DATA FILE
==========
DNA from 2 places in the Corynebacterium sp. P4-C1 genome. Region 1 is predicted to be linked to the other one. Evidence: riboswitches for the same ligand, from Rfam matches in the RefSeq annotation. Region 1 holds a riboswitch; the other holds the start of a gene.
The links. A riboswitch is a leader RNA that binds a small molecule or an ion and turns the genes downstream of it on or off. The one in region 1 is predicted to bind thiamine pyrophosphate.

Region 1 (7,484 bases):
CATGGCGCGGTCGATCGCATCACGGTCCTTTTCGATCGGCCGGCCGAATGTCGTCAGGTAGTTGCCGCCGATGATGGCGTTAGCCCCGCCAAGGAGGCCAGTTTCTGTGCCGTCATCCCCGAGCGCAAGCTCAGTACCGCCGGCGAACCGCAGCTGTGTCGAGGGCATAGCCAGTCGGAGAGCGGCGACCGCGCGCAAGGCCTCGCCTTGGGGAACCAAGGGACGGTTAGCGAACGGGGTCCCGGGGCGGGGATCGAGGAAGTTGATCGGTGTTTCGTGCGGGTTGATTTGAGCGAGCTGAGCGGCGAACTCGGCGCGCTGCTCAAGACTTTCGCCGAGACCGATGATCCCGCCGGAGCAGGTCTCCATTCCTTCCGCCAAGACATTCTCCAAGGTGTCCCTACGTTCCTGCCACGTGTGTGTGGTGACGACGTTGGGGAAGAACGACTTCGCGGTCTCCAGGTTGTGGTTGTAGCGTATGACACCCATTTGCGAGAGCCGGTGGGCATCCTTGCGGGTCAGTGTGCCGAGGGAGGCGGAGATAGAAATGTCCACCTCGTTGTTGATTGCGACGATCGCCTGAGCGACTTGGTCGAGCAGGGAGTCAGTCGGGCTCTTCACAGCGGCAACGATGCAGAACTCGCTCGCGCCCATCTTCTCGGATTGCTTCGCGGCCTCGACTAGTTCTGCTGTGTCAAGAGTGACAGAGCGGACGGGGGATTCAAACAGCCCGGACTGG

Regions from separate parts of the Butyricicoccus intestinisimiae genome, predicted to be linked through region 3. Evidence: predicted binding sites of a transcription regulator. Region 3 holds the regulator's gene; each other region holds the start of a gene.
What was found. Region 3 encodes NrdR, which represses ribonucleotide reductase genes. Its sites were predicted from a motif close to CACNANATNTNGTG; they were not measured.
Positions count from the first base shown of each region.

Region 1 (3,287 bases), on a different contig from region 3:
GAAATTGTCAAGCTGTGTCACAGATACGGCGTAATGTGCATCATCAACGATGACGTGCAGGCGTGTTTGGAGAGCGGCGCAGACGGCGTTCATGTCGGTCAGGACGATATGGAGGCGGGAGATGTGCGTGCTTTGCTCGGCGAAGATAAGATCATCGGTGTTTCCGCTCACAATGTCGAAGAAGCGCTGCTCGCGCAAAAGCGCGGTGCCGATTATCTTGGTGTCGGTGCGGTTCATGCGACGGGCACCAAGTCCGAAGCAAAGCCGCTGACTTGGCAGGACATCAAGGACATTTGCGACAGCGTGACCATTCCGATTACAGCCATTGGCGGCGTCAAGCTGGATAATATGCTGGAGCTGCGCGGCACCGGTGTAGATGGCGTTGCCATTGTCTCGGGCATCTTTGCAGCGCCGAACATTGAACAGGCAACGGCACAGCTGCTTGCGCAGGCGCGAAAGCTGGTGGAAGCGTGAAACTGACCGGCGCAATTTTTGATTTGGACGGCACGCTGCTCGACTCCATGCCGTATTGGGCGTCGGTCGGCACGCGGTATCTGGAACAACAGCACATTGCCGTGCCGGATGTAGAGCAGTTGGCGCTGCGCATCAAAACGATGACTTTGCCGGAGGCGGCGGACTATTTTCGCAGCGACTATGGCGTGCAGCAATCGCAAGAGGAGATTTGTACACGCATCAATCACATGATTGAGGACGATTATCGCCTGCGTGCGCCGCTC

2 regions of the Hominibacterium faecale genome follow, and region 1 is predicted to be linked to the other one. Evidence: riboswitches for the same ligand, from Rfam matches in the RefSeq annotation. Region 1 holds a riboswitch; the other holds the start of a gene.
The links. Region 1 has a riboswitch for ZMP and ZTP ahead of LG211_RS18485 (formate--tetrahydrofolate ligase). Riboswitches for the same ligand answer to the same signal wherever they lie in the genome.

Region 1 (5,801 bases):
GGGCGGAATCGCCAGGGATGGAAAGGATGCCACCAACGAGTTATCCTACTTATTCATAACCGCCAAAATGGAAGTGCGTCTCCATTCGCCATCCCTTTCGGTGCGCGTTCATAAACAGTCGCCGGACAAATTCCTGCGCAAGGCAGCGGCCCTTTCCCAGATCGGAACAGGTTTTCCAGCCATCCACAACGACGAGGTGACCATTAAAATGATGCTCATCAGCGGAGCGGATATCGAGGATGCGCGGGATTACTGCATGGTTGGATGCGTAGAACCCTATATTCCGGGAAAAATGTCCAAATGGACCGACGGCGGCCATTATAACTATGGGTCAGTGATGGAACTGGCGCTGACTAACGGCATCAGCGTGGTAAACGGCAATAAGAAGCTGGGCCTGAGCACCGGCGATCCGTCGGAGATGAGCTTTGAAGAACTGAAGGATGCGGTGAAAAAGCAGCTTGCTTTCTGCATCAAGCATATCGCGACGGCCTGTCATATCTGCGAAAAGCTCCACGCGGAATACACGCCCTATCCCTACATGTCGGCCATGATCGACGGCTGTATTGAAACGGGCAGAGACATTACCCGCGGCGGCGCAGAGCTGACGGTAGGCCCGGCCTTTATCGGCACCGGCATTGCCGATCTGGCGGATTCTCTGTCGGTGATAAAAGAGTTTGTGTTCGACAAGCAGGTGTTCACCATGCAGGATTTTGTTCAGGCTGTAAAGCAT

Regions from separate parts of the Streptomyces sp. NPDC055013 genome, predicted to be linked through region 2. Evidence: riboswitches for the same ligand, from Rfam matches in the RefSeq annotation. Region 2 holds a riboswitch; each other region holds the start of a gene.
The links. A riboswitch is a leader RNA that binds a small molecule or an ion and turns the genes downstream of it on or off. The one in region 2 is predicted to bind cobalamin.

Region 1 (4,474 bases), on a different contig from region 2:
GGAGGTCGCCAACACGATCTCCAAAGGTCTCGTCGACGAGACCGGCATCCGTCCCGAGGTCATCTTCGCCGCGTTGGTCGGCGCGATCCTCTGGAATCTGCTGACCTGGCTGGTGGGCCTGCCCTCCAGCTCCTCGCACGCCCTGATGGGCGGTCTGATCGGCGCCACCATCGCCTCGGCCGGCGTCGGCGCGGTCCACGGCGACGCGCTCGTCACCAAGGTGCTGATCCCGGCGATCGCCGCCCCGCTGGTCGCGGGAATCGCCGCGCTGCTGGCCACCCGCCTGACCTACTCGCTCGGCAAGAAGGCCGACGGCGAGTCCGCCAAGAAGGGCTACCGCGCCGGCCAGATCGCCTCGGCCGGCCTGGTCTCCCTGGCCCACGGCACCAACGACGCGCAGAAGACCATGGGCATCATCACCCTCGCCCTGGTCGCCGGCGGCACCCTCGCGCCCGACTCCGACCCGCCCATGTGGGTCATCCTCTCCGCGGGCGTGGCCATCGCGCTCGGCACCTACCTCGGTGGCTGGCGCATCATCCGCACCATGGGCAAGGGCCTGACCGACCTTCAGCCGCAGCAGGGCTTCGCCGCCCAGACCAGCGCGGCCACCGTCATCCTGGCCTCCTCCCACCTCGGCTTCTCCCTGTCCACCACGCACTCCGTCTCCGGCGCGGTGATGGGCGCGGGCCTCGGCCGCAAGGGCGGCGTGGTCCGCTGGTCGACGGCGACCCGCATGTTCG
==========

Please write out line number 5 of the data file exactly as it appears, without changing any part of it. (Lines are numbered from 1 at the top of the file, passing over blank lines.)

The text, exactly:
Regions from separate parts of the Butyricicoccus intestinisimiae genome, predicted to be linked through region 3. Evidence: predicted binding sites of a transcription regulator. Region 3 holds the regulator's gene; each other region holds the start of a gene.